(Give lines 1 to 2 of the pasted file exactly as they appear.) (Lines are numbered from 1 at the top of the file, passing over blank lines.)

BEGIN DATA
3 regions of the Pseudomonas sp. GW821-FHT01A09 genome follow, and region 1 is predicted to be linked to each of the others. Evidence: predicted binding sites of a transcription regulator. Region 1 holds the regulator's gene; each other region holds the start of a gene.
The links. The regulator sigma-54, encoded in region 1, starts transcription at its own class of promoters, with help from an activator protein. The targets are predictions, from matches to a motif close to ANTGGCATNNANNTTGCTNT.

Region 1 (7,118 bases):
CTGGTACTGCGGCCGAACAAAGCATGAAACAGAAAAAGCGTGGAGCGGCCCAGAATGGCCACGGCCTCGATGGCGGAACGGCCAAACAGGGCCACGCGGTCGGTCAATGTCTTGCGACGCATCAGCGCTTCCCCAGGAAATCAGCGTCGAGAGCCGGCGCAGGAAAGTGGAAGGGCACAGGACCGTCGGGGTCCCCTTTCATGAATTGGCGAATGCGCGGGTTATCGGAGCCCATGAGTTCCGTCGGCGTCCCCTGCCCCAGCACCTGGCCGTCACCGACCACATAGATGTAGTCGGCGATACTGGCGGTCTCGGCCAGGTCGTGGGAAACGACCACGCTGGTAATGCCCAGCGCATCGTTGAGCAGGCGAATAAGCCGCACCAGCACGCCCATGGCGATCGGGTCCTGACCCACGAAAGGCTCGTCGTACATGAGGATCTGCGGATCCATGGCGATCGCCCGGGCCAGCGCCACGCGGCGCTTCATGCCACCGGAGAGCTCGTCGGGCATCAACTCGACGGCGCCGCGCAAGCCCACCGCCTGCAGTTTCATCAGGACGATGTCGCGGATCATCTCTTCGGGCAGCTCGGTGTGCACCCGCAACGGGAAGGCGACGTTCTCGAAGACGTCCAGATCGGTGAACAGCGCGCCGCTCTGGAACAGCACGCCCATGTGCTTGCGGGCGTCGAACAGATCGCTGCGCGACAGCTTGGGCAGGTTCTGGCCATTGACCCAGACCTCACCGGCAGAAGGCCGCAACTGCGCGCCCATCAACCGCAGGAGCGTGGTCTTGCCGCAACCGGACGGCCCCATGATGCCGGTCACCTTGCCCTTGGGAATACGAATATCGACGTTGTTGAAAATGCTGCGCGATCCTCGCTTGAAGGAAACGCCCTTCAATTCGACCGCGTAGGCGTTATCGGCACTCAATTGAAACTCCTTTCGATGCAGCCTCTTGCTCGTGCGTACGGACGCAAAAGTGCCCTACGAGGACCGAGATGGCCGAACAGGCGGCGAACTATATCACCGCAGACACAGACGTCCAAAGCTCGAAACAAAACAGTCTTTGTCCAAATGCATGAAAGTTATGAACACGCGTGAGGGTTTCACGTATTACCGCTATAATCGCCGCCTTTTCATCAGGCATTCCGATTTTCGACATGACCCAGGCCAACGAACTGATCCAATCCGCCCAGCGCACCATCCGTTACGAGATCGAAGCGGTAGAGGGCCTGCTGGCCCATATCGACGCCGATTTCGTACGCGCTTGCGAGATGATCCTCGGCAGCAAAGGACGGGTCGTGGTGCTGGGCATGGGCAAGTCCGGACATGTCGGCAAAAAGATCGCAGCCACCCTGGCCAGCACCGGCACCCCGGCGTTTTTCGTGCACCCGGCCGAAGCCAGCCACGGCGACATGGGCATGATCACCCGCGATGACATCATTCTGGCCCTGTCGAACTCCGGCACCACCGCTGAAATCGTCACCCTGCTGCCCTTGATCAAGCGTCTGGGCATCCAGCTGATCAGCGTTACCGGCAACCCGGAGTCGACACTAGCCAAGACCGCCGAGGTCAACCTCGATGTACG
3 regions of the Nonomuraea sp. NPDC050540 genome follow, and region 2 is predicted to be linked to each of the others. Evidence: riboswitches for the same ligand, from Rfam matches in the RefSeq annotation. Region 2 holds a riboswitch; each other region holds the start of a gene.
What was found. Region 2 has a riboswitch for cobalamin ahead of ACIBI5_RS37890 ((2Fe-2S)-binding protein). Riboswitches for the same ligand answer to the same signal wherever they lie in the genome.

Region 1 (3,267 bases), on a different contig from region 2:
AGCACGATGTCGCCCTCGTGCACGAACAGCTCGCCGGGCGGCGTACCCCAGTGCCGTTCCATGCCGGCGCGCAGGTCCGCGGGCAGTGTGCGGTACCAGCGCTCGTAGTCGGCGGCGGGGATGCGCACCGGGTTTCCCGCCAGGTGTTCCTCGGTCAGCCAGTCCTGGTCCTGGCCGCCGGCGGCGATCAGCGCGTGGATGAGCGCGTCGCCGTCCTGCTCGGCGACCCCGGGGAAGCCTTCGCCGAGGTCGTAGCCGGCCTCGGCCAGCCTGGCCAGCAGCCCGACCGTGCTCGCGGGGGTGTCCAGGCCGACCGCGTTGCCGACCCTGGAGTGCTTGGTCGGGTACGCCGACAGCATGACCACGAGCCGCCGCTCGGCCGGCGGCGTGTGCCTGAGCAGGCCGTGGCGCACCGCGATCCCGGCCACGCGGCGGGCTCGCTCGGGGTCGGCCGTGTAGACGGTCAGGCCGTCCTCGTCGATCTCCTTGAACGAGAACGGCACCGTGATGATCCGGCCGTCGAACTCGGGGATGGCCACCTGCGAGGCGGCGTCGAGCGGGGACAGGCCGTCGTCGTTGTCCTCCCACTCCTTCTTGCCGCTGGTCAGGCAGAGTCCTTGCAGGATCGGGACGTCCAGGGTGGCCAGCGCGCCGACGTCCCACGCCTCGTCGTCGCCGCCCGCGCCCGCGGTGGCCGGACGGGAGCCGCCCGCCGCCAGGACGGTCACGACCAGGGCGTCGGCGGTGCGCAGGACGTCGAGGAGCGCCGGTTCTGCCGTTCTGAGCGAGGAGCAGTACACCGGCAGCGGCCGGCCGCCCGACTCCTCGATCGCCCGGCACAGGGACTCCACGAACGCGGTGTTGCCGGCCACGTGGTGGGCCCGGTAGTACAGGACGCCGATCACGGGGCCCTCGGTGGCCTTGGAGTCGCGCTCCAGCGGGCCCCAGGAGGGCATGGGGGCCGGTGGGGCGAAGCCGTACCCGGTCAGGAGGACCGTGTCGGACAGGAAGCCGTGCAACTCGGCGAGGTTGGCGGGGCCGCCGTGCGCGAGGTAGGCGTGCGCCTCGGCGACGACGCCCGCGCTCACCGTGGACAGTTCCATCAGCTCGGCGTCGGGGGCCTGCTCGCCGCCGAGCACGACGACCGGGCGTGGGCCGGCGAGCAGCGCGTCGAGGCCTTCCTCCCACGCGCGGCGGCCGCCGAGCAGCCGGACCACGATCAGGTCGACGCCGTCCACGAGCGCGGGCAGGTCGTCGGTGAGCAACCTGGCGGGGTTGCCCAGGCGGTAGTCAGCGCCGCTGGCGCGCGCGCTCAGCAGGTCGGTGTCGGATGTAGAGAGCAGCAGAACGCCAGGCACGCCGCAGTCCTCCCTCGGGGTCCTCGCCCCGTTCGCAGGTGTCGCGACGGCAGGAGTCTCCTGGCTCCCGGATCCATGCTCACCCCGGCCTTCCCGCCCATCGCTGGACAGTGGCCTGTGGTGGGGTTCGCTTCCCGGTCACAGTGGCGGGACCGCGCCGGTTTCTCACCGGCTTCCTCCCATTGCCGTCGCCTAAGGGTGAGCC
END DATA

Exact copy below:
3 regions of the Pseudomonas sp. GW821-FHT01A09 genome follow, and region 1 is predicted to be linked to each of the others. Evidence: predicted binding sites of a transcription regulator. Region 1 holds the regulator's gene; each other region holds the start of a gene.
The links. The regulator sigma-54, encoded in region 1, starts transcription at its own class of promoters, with help from an activator protein. The targets are predictions, from matches to a motif close to ANTGGCATNNANNTTGCTNT.